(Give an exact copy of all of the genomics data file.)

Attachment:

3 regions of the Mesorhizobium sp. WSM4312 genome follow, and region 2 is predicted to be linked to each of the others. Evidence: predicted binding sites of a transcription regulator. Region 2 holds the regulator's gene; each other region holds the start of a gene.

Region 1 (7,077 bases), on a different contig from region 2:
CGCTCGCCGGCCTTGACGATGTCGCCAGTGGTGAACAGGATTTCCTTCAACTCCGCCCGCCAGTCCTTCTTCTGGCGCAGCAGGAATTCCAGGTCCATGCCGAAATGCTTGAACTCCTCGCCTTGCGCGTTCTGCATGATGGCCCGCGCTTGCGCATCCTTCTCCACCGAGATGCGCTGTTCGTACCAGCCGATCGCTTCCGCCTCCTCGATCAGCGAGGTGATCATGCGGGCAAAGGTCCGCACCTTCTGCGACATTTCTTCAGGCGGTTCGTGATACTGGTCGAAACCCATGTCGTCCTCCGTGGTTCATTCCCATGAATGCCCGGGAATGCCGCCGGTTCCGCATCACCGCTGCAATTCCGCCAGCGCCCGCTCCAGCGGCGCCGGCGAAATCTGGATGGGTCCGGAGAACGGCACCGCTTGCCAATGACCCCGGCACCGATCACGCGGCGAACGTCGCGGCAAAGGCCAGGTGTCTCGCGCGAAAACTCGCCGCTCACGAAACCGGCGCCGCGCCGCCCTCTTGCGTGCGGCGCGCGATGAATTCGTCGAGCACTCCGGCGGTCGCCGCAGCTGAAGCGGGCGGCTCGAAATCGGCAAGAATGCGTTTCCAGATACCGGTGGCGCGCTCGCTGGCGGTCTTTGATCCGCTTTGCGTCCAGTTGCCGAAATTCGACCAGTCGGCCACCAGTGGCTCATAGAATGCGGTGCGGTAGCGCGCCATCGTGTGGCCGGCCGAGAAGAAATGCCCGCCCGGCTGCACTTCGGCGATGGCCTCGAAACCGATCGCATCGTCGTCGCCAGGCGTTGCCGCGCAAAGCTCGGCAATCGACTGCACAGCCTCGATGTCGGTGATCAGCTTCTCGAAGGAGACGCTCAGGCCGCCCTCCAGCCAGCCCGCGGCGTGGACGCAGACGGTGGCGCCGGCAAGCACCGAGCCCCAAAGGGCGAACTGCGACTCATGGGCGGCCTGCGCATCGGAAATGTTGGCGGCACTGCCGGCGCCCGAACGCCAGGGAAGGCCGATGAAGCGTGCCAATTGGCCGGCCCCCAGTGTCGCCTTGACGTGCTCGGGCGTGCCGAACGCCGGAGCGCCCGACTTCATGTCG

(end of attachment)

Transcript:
3 regions of the Mesorhizobium sp. WSM4312 genome follow, and region 2 is predicted to be linked to each of the others. Evidence: predicted binding sites of a transcription regulator. Region 2 holds the regulator's gene; each other region holds the start of a gene.

Region 1 (7,077 bases), on a different contig from region 2:
CGCTCGCCGGCCTTGACGATGTCGCCAGTGGTGAACAGGATTTCCTTCAACTCCGCCCGCCAGTCCTTCTTCTGGCGCAGCAGGAATTCCAGGTCCATGCCGAAATGCTTGAACTCCTCGCCTTGCGCGTTCTGCATGATGGCCCGCGCTTGCGCATCCTTCTCCACCGAGATGCGCTGTTCGTACCAGCCGATCGCTTCCGCCTCCTCGATCAGCGAGGTGATCATGCGGGCAAAGGTCCGCACCTTCTGCGACATTTCTTCAGGCGGTTCGTGATACTGGTCGAAACCCATGTCGTCCTCCGTGGTTCATTCCCATGAATGCCCGGGAATGCCGCCGGTTCCGCATCACCGCTGCAATTCCGCCAGCGCCCGCTCCAGCGGCGCCGGCGAAATCTGGATGGGTCCGGAGAACGGCACCGCTTGCCAATGACCCCGGCACCGATCACGCGGCGAACGTCGCGGCAAAGGCCAGGTGTCTCGCGCGAAAACTCGCCGCTCACGAAACCGGCGCCGCGCCGCCCTCTTGCGTGCGGCGCGCGATGAATTCGTCGAGCACTCCGGCGGTCGCCGCAGCTGAAGCGGGCGGCTCGAAATCGGCAAGAATGCGTTTCCAGATACCGGTGGCGCGCTCGCTGGCGGTCTTTGATCCGCTTTGCGTCCAGTTGCCGAAATTCGACCAGTCGGCCACCAGTGGCTCATAGAATGCGGTGCGGTAGCGCGCCATCGTGTGGCCGGCCGAGAAGAAATGCCCGCCCGGCTGCACTTCGGCGATGGCCTCGAAACCGATCGCATCGTCGTCGCCAGGCGTTGCCGCGCAAAGCTCGGCAATCGACTGCACAGCCTCGATGTCGGTGATCAGCTTCTCGAAGGAGACGCTCAGGCCGCCCTCCAGCCAGCCCGCGGCGTGGACGCAGACGGTGGCGCCGGCAAGCACCGAGCCCCAAAGGGCGAACTGCGACTCATGGGCGGCCTGCGCATCGGAAATGTTGGCGGCACTGCCGGCGCCCGAACGCCAGGGAAGGCCGATGAAGCGTGCCAATTGGCCGGCCCCCAGTGTCGCCTTGACGTGCTCGGGCGTGCCGAACGCCGGAGCGCCCGACTTCATGTCG